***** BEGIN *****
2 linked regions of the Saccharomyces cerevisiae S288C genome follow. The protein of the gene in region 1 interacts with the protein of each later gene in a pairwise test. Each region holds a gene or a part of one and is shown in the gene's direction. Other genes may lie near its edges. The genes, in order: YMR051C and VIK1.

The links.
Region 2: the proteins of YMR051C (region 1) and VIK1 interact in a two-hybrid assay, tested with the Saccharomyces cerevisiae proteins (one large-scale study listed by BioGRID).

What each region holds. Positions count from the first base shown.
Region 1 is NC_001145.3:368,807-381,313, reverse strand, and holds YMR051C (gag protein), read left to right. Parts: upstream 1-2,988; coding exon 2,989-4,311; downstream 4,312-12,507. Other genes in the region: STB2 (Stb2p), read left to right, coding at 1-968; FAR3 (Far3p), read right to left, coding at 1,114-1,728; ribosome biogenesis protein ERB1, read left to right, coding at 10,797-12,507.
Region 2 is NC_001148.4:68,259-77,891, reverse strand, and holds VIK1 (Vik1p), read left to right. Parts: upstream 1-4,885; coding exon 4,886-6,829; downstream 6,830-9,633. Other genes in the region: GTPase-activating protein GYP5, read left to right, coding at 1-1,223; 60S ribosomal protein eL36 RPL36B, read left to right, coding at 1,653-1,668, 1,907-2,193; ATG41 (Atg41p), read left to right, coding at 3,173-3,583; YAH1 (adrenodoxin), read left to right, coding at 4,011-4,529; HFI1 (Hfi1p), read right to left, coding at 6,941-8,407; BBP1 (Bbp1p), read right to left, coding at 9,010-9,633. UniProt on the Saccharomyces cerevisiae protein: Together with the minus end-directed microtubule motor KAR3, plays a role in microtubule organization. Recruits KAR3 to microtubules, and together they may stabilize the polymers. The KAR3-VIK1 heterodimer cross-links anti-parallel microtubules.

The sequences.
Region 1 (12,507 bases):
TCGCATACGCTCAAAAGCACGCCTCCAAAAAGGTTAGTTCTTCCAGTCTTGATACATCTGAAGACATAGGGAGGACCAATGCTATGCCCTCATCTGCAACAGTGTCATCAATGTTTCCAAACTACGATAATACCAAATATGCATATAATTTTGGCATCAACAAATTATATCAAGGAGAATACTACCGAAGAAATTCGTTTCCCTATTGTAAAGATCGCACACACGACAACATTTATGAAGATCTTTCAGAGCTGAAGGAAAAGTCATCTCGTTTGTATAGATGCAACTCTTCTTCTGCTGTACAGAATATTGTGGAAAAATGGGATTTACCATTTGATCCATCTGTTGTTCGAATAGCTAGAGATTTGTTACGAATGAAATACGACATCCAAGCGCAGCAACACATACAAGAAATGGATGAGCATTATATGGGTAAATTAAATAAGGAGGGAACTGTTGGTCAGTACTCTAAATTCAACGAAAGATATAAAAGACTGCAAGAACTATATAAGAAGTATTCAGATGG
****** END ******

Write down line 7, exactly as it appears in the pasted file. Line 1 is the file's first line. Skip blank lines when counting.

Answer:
The sequences.